We spent a lovely afternoon connecting with Keith from EcoPrint GR and had an opportunity to learn about their choice to use sustainable printing, and to thank them for sponsoring our event invitations for this year's Building Healthy Futures Luncheon.
In Case of Emergency
In case of emergency dial 911 or go to your nearest emergency room.
Burns & Scalding
Bathing and kitchen related accidents are the most common causes of scalds and result in approximately 3,800 injuries each year.
Burns come from both open flames as well as hot surfaces, such as stove tops, pot and pans, hot radiators, exhaust flues, exposed light bulbs and more.
Scalds are also common and come from hot food and liquids. One of the most common causes of scalds, surprisingly, is hot water right out of the tap. While tap water may not seem too hot to a typical adult, children and the elderly have much more sensitive skin and can be harmed when the tap water is above 120 degrees Fahrenheit.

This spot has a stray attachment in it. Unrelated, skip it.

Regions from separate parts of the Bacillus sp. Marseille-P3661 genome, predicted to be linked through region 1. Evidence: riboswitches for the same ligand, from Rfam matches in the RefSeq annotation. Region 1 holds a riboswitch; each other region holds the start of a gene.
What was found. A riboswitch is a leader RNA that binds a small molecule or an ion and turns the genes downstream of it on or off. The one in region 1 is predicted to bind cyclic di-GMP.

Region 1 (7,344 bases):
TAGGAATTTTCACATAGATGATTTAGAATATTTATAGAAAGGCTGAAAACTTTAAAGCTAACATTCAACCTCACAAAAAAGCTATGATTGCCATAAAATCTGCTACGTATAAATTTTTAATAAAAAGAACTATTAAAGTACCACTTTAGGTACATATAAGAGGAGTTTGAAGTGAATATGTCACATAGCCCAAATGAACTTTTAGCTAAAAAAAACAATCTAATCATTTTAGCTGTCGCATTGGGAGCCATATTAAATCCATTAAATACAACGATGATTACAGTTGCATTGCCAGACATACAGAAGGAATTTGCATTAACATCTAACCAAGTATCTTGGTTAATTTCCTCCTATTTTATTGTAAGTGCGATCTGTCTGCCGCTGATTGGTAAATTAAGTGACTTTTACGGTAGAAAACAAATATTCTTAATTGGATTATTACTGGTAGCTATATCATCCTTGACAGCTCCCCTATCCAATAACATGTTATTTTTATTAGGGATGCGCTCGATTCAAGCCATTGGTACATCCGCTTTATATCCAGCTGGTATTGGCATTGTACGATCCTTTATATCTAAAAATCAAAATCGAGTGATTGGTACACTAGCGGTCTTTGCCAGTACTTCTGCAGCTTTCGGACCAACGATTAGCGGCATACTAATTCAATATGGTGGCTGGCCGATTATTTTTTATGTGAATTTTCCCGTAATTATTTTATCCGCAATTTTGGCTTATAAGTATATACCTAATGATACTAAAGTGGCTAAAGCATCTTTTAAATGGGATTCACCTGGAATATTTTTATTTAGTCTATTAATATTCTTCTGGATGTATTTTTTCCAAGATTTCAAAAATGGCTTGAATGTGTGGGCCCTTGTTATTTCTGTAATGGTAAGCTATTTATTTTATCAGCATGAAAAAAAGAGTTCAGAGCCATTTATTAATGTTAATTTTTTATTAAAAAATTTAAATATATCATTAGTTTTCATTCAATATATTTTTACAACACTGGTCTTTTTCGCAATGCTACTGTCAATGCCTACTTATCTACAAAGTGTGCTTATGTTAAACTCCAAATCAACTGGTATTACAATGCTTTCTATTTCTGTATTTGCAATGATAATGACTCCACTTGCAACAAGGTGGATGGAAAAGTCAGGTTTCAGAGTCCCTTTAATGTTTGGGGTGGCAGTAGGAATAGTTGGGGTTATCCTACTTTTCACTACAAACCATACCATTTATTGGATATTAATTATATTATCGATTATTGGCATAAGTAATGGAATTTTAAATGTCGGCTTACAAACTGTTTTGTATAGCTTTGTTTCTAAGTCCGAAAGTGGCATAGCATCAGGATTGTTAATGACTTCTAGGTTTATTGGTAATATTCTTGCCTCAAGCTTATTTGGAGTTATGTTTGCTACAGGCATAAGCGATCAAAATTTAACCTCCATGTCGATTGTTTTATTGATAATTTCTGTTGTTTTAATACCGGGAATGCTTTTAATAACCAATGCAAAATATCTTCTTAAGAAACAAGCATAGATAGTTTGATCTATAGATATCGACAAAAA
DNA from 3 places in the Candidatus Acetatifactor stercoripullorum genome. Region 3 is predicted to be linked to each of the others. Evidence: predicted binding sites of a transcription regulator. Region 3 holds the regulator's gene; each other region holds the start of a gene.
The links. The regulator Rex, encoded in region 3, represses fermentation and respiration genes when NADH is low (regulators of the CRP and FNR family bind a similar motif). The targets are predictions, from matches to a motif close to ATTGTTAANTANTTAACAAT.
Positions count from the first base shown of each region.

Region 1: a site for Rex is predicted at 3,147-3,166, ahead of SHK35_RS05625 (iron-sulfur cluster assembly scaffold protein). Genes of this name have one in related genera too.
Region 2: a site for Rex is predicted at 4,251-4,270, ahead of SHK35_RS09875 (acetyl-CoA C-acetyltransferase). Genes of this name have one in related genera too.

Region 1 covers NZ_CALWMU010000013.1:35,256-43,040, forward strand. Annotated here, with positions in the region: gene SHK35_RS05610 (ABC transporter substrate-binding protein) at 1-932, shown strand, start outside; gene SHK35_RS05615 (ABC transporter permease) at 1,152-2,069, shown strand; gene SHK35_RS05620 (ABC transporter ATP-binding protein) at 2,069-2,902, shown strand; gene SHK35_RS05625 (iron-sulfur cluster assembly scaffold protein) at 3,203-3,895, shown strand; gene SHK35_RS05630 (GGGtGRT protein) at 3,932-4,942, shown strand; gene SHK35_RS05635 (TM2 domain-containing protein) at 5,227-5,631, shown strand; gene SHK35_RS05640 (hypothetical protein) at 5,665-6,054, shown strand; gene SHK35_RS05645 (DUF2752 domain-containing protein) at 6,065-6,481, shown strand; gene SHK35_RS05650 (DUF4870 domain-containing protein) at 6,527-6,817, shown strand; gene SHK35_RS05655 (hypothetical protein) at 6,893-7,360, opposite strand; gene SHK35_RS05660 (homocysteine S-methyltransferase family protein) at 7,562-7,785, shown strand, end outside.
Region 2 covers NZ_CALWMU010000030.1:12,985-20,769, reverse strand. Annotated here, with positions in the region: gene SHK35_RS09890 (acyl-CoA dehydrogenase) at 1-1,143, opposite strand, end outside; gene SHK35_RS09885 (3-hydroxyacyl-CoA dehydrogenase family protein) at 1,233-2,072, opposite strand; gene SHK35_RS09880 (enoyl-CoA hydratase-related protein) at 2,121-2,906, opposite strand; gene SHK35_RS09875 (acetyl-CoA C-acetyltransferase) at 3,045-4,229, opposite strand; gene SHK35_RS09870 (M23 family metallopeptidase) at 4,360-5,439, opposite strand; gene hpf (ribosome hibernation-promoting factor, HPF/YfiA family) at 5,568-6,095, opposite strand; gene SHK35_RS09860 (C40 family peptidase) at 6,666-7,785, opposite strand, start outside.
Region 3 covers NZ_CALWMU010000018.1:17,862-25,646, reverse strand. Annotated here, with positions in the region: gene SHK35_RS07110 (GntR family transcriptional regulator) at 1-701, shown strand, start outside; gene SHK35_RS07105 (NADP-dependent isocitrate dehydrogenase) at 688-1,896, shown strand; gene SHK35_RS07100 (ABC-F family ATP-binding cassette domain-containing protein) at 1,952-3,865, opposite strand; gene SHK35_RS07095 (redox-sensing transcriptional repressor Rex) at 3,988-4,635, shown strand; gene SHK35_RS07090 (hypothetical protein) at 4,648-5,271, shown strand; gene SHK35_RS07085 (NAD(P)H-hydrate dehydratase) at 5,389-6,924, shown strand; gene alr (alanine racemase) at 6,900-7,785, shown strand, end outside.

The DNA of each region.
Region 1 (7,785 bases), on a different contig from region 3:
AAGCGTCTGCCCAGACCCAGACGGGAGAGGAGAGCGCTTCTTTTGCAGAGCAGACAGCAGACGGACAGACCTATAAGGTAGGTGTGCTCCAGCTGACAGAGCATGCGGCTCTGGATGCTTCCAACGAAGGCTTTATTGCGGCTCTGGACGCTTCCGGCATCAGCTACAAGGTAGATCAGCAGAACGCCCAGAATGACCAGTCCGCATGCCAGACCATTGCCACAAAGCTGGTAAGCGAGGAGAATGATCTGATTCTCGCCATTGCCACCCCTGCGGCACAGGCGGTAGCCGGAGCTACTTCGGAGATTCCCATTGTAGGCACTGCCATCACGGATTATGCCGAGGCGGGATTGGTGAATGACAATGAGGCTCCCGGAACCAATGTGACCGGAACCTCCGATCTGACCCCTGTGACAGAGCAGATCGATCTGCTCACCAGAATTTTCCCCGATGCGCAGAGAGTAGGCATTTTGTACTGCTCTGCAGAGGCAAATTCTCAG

Who is at Risk?
Children and the elderly are the most vulnerable to burns and scalds.
Scalds and burns can kill. Burns and scalds cause 9% of home injury deaths.
- Check and adjust the temperature of hot tap water. The maximum heat should be set at 120 F.
- Test children's bath water before placing them in the tub with simple bath thermometer.
- While cooking on the stovetop, keep pot handles turned inwards.
- Use oven mitts and potholders, and keep children away from the cook space.
- Use caution while removing items from the microwave.
- If you have radiators, install radiator covers.
Did You Know...
Hot water should be less than 120 degrees F to avoid risk of scalding.
Burns and Scald Prevention Tips(578 KB)
From Safe Kids Worldwide
Jackie Hernandez is Healthy Homes' newest staff addition and we are lucky to have her skills, passion, and drive on the team as she continues her legacy of serving the community.
Flint brought national attention back to lead in water in homes and schools, but a critical gap isn't being addressed: childcare facilites. 4 million children in the United States under 5 spend most of their days in commercial or residential based childcare facilities. Kids under 5 are the most vulnerable population to lead exposure. They are the ones who absorb lead the easiest, and who lead harms the most.